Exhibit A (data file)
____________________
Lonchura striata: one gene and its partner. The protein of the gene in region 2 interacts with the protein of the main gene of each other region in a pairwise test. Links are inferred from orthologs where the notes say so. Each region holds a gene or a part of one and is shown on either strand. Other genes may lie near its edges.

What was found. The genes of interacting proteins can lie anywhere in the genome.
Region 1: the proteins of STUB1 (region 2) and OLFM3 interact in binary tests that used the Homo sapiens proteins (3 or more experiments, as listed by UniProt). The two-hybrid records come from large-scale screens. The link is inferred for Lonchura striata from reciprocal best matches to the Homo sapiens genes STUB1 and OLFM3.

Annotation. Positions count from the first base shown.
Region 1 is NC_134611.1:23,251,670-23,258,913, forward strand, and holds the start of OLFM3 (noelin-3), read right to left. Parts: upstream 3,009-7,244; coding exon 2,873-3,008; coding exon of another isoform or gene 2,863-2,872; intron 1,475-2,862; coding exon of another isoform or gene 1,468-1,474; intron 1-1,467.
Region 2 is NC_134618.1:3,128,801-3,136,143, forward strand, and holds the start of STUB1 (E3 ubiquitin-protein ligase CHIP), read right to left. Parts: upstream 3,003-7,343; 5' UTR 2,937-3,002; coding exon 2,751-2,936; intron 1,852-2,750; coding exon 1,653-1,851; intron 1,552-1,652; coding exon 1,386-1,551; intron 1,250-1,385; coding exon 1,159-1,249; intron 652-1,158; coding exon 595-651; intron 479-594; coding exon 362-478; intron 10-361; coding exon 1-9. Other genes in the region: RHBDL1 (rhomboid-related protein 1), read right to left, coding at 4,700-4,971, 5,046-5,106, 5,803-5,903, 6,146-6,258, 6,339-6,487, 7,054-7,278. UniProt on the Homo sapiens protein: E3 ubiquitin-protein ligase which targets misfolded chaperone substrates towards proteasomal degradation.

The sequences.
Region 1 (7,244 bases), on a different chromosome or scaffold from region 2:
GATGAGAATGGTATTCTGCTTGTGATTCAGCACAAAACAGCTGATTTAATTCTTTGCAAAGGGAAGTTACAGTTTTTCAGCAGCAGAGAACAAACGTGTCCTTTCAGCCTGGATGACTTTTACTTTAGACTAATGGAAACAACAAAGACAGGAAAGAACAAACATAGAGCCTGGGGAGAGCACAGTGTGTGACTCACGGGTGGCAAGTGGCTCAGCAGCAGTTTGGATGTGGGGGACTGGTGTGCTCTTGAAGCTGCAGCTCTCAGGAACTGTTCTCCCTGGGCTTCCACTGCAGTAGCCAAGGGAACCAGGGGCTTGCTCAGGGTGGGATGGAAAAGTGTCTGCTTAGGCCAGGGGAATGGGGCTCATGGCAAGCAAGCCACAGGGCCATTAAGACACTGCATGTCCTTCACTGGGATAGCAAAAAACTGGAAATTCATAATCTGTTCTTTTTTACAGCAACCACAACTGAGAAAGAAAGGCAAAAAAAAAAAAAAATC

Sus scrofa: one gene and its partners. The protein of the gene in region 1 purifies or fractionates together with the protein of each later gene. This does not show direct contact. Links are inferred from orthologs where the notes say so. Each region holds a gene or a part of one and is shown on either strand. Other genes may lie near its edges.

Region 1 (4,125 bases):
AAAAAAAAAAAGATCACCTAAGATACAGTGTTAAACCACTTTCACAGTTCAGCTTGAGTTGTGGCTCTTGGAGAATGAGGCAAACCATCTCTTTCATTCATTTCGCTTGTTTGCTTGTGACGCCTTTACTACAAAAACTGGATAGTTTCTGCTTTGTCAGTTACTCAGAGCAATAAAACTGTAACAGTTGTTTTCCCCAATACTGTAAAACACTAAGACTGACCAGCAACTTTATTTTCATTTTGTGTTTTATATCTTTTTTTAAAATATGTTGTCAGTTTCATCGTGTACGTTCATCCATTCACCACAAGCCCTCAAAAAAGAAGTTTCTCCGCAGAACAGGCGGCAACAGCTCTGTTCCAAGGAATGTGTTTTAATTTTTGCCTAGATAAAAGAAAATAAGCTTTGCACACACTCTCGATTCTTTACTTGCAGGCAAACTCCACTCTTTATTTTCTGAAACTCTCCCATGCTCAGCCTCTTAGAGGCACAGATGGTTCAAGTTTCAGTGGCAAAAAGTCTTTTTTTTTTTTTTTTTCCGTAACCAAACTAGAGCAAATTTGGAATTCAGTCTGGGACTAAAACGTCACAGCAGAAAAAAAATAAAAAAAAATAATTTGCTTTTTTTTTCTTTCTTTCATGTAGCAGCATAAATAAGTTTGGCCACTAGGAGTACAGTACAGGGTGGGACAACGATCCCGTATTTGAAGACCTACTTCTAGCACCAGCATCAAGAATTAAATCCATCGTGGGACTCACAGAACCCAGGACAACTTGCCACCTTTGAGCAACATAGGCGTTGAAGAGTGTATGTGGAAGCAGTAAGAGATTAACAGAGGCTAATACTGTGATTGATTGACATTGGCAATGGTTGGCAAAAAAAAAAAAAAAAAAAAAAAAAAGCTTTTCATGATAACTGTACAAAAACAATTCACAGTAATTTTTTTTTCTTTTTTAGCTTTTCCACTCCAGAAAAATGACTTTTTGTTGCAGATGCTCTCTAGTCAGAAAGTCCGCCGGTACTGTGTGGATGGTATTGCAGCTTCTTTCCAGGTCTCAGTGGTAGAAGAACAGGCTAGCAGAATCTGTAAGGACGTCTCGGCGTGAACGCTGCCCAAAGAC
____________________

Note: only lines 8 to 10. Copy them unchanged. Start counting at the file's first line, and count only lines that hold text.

Region 1 (7,244 bases), on a different chromosome or scaffold from region 2:
GATGAGAATGGTATTCTGCTTGTGATTCAGCACAAAACAGCTGATTTAATTCTTTGCAAAGGGAAGTTACAGTTTTTCAGCAGCAGAGAACAAACGTGTCCTTTCAGCCTGGATGACTTTTACTTTAGACTAATGGAAACAACAAAGACAGGAAAGAACAAACATAGAGCCTGGGGAGAGCACAGTGTGTGACTCACGGGTGGCAAGTGGCTCAGCAGCAGTTTGGATGTGGGGGACTGGTGTGCTCTTGAAGCTGCAGCTCTCAGGAACTGTTCTCCCTGGGCTTCCACTGCAGTAGCCAAGGGAACCAGGGGCTTGCTCAGGGTGGGATGGAAAAGTGTCTGCTTAGGCCAGGGGAATGGGGCTCATGGCAAGCAAGCCACAGGGCCATTAAGACACTGCATGTCCTTCACTGGGATAGCAAAAAACTGGAAATTCATAATCTGTTCTTTTTTACAGCAACCACAACTGAGAAAGAAAGGCAAAAAAAAAAAAAAATC

Sus scrofa: one gene and its partners. The protein of the gene in region 1 purifies or fractionates together with the protein of each later gene. This does not show direct contact. Links are inferred from orthologs where the notes say so. Each region holds a gene or a part of one and is shown on either strand. Other genes may lie near its edges.